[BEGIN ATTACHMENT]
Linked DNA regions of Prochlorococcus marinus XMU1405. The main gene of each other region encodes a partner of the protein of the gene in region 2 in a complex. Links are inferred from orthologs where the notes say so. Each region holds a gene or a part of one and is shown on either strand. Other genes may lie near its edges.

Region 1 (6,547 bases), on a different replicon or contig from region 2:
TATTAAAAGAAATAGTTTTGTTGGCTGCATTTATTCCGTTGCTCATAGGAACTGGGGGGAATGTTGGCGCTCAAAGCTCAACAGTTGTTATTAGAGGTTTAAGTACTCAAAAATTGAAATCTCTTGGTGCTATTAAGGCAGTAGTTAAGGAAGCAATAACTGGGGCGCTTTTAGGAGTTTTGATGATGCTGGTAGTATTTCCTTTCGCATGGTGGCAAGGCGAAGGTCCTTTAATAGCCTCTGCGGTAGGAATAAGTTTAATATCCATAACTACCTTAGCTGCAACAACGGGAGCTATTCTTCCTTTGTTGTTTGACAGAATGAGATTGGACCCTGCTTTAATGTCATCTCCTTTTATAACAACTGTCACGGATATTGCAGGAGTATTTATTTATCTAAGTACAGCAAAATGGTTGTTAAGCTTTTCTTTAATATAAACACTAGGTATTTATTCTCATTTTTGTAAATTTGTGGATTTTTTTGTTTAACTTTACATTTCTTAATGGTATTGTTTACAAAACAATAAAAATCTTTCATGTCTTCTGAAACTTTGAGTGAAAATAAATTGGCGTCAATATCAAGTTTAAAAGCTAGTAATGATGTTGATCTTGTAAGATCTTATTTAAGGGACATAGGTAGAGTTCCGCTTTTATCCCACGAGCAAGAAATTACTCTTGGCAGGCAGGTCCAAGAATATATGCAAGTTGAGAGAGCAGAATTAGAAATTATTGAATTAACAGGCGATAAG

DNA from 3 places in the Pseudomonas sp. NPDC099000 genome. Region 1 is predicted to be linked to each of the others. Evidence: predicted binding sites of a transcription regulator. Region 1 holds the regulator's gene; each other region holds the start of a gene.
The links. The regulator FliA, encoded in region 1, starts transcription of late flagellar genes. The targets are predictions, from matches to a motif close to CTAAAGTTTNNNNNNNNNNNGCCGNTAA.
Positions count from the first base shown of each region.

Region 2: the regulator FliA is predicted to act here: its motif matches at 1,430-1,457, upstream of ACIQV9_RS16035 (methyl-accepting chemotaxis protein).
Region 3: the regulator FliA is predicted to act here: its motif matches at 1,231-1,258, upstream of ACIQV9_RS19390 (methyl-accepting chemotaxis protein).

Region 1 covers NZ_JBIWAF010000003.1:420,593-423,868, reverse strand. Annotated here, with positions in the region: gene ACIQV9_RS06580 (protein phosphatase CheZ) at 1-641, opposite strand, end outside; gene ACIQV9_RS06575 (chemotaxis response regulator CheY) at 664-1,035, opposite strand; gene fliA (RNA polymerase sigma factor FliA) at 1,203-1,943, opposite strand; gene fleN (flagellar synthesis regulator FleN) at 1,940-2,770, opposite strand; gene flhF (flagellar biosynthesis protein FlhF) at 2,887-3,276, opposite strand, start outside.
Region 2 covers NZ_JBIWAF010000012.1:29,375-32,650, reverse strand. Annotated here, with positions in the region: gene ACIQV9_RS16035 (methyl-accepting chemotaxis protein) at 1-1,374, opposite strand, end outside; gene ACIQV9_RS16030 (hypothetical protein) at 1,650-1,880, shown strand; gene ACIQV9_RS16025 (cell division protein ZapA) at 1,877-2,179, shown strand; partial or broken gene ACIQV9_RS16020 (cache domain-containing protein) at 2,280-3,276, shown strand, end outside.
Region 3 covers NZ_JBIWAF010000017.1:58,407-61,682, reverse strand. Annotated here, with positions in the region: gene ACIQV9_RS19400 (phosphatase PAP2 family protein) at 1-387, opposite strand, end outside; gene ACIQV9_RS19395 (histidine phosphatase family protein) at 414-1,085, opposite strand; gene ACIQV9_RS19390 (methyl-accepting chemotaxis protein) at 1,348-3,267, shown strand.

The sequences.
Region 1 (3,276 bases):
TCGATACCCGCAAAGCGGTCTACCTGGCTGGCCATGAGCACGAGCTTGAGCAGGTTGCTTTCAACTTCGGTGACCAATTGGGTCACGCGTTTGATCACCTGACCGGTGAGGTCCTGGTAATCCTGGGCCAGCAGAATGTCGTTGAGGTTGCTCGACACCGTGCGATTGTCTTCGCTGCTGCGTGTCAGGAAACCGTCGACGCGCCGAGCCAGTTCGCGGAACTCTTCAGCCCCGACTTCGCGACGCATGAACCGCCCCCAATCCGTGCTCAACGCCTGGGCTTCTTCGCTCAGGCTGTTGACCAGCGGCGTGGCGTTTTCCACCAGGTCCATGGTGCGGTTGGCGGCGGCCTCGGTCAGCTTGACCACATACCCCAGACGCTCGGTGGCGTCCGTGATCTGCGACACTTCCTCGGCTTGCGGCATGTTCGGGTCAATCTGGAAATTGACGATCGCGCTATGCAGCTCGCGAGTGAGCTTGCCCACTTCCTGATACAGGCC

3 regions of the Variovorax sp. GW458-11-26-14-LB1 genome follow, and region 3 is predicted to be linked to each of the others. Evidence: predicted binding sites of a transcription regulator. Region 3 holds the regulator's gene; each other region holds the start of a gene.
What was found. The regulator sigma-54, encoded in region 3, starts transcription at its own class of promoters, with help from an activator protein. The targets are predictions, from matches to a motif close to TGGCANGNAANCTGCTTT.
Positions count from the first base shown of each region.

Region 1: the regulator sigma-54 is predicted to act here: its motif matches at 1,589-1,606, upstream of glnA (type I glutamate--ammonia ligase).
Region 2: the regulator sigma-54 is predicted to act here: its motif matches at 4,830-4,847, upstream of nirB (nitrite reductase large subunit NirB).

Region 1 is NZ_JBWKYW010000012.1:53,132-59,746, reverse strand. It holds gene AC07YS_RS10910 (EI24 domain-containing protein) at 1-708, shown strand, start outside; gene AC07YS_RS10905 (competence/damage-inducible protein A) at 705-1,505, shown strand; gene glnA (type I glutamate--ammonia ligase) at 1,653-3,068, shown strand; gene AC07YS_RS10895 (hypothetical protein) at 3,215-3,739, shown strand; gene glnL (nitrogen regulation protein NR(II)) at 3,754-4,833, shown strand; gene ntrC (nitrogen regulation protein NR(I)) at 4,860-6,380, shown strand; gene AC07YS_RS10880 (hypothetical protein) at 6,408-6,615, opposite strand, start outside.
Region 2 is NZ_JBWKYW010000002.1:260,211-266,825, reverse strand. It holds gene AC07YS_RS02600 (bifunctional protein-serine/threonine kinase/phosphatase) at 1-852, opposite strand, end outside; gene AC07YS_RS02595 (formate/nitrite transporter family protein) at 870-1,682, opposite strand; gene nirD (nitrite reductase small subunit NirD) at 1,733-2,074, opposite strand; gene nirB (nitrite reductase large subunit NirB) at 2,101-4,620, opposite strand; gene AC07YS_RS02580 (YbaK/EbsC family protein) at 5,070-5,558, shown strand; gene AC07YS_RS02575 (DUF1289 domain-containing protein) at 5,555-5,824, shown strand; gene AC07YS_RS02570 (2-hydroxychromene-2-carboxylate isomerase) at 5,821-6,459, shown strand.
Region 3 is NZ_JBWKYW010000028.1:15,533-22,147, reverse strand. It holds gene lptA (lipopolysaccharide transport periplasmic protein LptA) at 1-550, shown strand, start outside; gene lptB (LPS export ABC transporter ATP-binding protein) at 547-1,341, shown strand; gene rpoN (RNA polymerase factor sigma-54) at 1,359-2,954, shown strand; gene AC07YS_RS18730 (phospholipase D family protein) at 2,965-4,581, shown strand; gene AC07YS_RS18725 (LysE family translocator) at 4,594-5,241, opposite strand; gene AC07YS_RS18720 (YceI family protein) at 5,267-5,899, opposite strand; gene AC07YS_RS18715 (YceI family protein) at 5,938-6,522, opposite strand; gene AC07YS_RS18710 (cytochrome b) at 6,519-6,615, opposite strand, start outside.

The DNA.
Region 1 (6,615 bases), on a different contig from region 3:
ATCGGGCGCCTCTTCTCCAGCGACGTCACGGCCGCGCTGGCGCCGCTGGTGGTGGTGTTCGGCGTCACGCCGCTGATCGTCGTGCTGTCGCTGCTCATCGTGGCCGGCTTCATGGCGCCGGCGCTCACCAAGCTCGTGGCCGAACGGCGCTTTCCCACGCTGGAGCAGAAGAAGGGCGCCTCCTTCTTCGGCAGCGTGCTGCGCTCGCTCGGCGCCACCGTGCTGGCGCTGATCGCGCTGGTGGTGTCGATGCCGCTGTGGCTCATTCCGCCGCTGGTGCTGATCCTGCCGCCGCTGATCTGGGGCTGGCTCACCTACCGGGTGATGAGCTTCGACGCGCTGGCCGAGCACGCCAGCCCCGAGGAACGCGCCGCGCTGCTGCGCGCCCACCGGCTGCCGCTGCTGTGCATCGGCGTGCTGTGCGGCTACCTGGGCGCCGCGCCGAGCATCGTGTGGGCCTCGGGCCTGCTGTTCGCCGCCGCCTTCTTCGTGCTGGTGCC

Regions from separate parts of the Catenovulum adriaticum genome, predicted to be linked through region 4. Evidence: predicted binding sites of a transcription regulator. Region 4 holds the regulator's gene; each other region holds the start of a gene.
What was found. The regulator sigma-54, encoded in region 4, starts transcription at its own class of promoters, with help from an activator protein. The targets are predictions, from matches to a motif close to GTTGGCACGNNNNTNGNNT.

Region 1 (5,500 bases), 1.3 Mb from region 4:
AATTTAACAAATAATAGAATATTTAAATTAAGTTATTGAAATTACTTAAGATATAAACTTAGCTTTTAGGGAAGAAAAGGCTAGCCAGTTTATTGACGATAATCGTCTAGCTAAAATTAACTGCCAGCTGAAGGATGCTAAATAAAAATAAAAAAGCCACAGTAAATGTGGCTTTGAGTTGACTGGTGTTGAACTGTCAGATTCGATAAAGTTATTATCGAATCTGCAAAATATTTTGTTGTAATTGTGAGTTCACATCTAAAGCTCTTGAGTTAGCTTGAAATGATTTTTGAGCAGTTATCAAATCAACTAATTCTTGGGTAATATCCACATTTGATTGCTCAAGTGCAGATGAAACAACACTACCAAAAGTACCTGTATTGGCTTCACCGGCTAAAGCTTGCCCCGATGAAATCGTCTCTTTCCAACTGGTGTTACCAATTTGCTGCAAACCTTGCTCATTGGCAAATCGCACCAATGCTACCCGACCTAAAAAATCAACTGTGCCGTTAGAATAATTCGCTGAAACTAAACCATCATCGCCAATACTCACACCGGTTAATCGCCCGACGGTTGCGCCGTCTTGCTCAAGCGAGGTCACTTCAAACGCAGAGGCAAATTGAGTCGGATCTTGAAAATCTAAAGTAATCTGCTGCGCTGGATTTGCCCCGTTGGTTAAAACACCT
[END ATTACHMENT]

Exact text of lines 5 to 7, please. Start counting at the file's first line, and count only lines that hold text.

The links. The regulator FliA, encoded in region 1, starts transcription of late flagellar genes. The targets are predictions, from matches to a motif close to CTAAAGTTTNNNNNNNNNNNGCCGNTAA.
Positions count from the first base shown of each region.

Region 2: the regulator FliA is predicted to act here: its motif matches at 1,430-1,457, upstream of ACIQV9_RS16035 (methyl-accepting chemotaxis protein).